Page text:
The terms “patron data,” “patron event data” and the like are used broadly herein to include the actions taken by patrons as well as other data regarding patrons. Some such data may lead to the identification of a known or potential high-value patron and other such data may not. As such, high roller indicia and defined event data may be subsets of patron data.

Accordingly, patron event data are preferably monitored to determine whether a defined event has occurred. This monitoring preferably involves other patrons in addition to those patrons being monitored in real time. Such patron event data may include, for example, data from a gaming machine, a gaming table, etc. Some defined events may be simply wagers, credits and/or a “coin in” of at least threshold amounts. For example, a casino could define one defined event to be a credit of at least $100 in a gaming machine, the purchase of at least $200 worth of poker chips, a wager of at least $10 on hand of blackjack, etc.

Other examples of defined events may be purchases, tips, or other spending in or around a gaming establishment. These expenditures may or may not be directly related to wager gaming. For example, a defined event may involve a retail purchase of a least a predetermined amount, e.g. of at least $500. A defined event may involve a valet tip of at least $10. A defined event may involve how much a patron spends on food or beverages at a particular meal, within a predetermined time (e.g., at a bar and/or while wager gaming), etc. For example, a defined event may be determined if a patron orders a bottle of wine that costs at least $100, spends more than $200 per person at dinner, spends at least $100/hr. on drinks over a predetermined period of time, etc. Accordingly, a defined event may involve a single expenditure and/or a rate of spending over time.

It will be appreciated that defined events may involve patron events at a plurality of locations in various circumstances, involving a range of possible devices and interactions with various individuals. The person and/or device involved with detecting and reporting the defined event may vary according to the type of event and the devices and networks implemented by the casino. At some casinos, for example, at least some table games may involve automated chip detection systems, such as RFID-enabled systems, whereas other casinos may not have such automated systems. In the latter case, a person may need to determine whether a patron's wagering level, chip purchase level, etc., at a table game has reached a “defined event” threshold, whereas in the former case an automated chip detector (e.g., an RFID reader) could provide a signal when such a threshold is reached. Moreover, table games, cash registers in retail shops, etc., may or may not be included in a player loyalty system.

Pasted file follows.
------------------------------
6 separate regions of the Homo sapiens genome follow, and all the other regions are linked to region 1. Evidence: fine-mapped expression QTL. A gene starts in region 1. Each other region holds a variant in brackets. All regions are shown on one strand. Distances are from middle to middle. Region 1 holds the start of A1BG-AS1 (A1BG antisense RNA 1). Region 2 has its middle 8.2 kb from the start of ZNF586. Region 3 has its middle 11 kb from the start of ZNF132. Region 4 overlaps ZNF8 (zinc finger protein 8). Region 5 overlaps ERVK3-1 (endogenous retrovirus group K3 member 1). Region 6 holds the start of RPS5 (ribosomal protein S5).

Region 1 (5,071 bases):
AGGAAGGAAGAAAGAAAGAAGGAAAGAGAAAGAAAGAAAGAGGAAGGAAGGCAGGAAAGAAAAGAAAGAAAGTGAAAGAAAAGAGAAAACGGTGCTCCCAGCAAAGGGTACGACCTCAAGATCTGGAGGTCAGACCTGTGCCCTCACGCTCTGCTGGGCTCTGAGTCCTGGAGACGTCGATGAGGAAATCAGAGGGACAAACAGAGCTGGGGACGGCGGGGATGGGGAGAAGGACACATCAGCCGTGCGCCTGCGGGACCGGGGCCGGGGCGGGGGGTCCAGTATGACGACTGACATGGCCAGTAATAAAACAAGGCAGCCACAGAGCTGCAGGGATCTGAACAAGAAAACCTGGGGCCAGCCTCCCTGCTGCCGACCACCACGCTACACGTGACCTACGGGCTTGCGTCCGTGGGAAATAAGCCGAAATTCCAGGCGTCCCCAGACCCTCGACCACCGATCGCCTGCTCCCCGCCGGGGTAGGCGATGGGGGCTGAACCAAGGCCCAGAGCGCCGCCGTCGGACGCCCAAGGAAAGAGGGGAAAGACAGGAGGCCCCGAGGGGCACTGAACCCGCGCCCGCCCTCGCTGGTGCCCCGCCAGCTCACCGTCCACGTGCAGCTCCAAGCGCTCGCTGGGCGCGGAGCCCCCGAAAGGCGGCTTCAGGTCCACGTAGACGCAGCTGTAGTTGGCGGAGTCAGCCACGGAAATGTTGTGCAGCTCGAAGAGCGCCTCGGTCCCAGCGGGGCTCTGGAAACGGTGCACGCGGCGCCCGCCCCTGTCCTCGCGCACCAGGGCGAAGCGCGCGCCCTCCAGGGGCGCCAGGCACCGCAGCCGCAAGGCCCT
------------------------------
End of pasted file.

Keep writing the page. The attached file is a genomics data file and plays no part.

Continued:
Accordingly, the determination of step 230 may be based upon information determined via multiple sources, which may include various people, devices and/or networks. Examples of such networks include casino-related networks (e.g., wager gaming networks, player loyalty and/or player tracking networks, hotel management networks, retail networks, restaurant, beverage networks and/or entertainment networks) as well as external networks.

However, if a typical patron is merely, e.g., having a typical session at a gaming machine, most of the player's activity may not need to be recorded as audiovisual data or descriptive data. This is true in part because much relevant data may be captured automatically by the gaming machine and/or an associated player loyalty system. Such implementations can greatly reduce the demands on casino resources. For example, such implementations can reduce the amount of data that is stored for adding descriptions to audiovisual files. A corollary benefit is that such implementations can allow specific events and descriptions to be located more easily.

As will be described in more detail below, the detection of a defined event in step 230 may cause one of various rule sets to be applied by a person and/or a device. (Step 235.) Such a rule set may involve the collection of additional patron data and associating the acquired patron data with the corresponding patron. The additional patron data may be acquired at a future time and/or may be determined by analyzing previously-acquired data, such as previously-acquired image data. (Some examples are described below with reference to FIG. 3D; further examples are provided in the “Real Time Player Tracking” application, which has been incorporated by reference.) Moreover, the rule set may involve providing services or other benefits to a patron.

When there is an indication to “hand off” the real-time tracking of a patron to another camera (as determined in step 245), the appropriate camera for continuing the patron's real-time tracking will be identified. (Step 250.) The next camera may be identified by a smart camera, a server, an operator, etc. For example, referring to FIG. 1B, if a patron were to move from grid cell D4 to grid cell E5, the camera associated with grid cell D4 would hand off responsibility for tracking the patron to the camera associated with grid cell E5. (Step 255.) Data regarding the patron, including but not limited to tracking thread information, may be relayed to the camera associated with grid cell E5. The patron's location data, velocity data and/or trajectory data may be handed off and/or used as a basis for determining whether to transfer the operations to another camera. Details of such determinations hand-offs are discussed in more detail below, e.g., with reference to FIG. 5.

The patron may be tracked in real time until the patron leaves the casino. In alternative implementations, a patron may be tracked only so long as the patron maintains a sufficiently high rank relative to other patrons currently in the casino, as described below.